Buying into a franchise can be a really low cost and low-risk way of dipping your toe into the business world – and, if you choose the right one, it can also be incredibly lucrative.
While tapping into a franchise is almost always cheaper than starting a new business from scratch, there will almost certainly be some costs involved.
Putting a price on freedom
Lots of people dream of handing in their notice and branching out on their own, but the risk of losing everything is often a deterrent unless you have deep pockets.
Franchising removes a considerable chunk of that risk by allowing you to buy into a brand that is already established and trusted by customers – which is half the battle when it comes to customer-led business.
When it comes to putting a price on getting hold of your franchise business, this can vary greatly depending on the kind of franchise you choose. For example, a franchise that requires bricks and mortar premises will require more of an investment than one which can be run from your home.
In this article, we’re going to take a look at the kind of financial outlay you can expect when getting into the franchising game.
The Franchise Fee
Most franchise businesses will require you to pay an initial fee to secure your new business.
This fee will usually be paid upfront on the signing of a contract and can vary widely depending on the business – in most cases, the fee will be anywhere between £500 and £300,000. Often, this franchise fee will include essential onboarding and training to help you get started as well as guidance and support.
Some examples of UK franchise fees are:
As you can see, initial fees vary widely. While a franchise such as Maplebrook Wills may be within reach, a Starbucks franchise will only be within the realm of possibility for those with considerable capital behind them.
When it comes to paying your franchise fee, many franchisors will expect you to have a percentage of the fee available from your own funds and permit you to raise a limited amount through funding. This is an important factor to consider and may mean that you will have to delay your franchising ambitions for a little longer while you save up the capital.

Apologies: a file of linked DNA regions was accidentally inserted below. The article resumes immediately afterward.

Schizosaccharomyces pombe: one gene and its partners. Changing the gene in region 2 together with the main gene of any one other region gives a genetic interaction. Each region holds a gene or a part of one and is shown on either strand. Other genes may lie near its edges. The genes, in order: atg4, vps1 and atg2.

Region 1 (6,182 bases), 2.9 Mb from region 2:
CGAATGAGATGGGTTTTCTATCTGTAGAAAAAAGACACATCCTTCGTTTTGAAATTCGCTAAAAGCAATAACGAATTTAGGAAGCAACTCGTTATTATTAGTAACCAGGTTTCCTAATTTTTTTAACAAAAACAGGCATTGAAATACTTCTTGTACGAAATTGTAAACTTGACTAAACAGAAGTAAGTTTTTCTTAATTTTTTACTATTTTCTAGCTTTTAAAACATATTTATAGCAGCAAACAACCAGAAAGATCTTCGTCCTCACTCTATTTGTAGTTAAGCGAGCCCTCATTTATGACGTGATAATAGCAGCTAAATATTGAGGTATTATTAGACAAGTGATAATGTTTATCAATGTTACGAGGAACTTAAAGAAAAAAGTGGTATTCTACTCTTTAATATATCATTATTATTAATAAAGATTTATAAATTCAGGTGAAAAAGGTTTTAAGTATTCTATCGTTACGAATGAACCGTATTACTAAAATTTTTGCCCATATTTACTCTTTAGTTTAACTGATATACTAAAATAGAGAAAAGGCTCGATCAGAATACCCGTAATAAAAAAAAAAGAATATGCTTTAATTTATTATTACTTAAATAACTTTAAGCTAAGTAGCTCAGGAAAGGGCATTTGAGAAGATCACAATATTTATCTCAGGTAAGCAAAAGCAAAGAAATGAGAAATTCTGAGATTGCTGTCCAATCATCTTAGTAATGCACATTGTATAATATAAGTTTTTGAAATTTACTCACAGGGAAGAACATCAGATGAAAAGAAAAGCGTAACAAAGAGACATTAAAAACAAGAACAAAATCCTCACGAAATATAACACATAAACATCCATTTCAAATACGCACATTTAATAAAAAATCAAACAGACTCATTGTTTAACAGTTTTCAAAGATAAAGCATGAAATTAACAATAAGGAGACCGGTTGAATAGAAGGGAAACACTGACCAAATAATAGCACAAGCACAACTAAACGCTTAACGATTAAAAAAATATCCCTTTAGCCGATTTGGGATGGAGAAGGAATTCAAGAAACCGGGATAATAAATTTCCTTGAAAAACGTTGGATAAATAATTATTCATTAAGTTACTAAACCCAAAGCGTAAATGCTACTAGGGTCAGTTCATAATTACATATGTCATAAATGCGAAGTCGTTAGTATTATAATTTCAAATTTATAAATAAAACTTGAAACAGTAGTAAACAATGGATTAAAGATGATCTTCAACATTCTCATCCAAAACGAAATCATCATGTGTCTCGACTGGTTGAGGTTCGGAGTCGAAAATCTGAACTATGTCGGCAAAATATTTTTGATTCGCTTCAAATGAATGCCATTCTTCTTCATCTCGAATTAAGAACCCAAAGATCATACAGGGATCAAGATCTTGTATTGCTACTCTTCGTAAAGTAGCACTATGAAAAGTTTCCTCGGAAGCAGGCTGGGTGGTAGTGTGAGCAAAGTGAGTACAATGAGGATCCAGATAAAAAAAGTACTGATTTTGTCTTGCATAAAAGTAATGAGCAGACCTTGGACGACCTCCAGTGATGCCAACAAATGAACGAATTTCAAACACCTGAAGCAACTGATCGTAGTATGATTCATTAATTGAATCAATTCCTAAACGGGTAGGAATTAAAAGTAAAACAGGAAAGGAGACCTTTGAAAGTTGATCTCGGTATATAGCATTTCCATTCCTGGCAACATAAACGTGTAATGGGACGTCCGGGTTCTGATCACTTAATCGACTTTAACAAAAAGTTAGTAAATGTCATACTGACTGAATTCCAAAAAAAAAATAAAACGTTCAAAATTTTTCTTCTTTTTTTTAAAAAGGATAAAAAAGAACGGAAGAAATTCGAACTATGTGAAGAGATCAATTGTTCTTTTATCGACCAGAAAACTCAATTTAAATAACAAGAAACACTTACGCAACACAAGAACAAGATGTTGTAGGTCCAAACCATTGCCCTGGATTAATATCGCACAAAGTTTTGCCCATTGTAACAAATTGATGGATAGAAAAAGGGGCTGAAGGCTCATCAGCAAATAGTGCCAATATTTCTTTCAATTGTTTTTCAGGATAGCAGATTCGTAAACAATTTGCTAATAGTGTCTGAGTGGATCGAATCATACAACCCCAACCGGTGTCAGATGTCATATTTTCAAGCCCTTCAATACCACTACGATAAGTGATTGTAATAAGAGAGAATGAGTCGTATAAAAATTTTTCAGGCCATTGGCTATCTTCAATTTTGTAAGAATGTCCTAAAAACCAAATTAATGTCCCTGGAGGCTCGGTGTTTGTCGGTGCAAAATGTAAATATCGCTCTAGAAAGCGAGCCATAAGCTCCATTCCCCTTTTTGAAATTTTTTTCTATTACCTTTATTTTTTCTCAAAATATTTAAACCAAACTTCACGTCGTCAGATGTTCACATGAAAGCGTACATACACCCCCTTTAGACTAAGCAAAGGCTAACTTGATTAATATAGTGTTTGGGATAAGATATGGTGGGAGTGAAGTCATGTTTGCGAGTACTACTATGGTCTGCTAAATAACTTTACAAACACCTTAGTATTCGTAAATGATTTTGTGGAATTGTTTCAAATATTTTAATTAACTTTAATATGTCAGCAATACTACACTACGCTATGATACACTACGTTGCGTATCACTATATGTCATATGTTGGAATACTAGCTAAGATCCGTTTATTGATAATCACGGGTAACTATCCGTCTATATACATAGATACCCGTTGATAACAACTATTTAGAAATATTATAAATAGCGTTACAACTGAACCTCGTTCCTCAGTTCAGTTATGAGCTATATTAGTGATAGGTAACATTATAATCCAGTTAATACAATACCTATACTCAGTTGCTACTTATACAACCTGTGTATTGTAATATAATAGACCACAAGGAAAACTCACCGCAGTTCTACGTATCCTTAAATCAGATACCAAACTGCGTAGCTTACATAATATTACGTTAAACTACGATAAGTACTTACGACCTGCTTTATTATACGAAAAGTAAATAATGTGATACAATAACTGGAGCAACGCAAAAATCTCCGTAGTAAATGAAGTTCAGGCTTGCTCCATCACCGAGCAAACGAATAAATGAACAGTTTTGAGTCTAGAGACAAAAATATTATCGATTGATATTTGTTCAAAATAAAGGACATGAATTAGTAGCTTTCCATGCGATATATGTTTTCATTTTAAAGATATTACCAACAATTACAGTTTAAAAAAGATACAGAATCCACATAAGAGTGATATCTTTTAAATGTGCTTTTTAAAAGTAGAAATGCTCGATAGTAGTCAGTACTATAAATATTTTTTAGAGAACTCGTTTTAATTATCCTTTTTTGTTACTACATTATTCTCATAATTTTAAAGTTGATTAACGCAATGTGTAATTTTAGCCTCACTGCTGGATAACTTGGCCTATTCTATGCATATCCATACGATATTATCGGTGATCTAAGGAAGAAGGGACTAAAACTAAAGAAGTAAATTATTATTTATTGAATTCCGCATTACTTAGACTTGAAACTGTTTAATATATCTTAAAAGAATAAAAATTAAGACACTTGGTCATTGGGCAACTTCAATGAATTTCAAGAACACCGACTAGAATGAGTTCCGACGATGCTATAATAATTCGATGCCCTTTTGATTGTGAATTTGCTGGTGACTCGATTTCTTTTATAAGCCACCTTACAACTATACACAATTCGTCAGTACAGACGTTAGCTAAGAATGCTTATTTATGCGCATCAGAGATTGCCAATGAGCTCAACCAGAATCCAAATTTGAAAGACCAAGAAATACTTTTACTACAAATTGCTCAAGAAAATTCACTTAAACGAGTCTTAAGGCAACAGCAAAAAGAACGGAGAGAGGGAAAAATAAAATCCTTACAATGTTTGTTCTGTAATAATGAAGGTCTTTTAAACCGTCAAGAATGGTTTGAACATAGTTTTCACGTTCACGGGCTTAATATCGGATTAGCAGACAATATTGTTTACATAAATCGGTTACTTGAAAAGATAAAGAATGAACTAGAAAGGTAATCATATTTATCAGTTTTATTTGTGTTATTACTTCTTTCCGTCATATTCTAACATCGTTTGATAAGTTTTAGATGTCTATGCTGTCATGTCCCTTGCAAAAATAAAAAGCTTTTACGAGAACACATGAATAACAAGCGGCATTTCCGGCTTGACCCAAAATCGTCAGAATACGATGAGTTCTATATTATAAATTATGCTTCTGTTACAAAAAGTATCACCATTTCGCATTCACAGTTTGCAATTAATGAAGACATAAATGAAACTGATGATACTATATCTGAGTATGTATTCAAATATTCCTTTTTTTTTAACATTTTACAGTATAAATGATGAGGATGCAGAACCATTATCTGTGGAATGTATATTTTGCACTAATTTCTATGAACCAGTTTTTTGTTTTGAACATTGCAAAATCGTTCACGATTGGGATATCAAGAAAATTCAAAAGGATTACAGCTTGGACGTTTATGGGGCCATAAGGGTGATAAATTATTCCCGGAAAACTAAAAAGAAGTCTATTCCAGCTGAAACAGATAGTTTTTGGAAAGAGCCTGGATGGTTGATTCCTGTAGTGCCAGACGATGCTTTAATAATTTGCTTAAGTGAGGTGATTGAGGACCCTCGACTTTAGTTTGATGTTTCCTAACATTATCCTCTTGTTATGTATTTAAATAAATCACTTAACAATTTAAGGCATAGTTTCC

While paying your franchise fee will secure your franchise business, that’s only the start of the story. Once you’ve paid your fee and signed on the dotted line, you’ll then be required to meet set up costs which can include:
Premises – If you’re buying a franchise license for a business that requires premises that are open to the public, you will need to make sure that you have enough capital to first source and secure a property and then to make rental payments. You’ll also be responsible for paying bills for the premises such as utilities.
Employee wages – If your business requires you to employ staff, these wages will need to be factored into your budgeting.
Tools and equipment – Some franchise businesses will require you to pay for any and all equipment necessary for you to run your business. For example, a car valet franchise might require you to either have your own van or to rent one from the company at your own expense.
Product and supplies – When joining a franchise, the brand will have established suppliers for its product or materials and supplies, and you will be required to use these suppliers to buy these things at your own expense.
Legal fees – During the setup process of your business, you’ll need to seek and secure legal advice and, yep, you’ve guessed it, this is coming out of your pocket.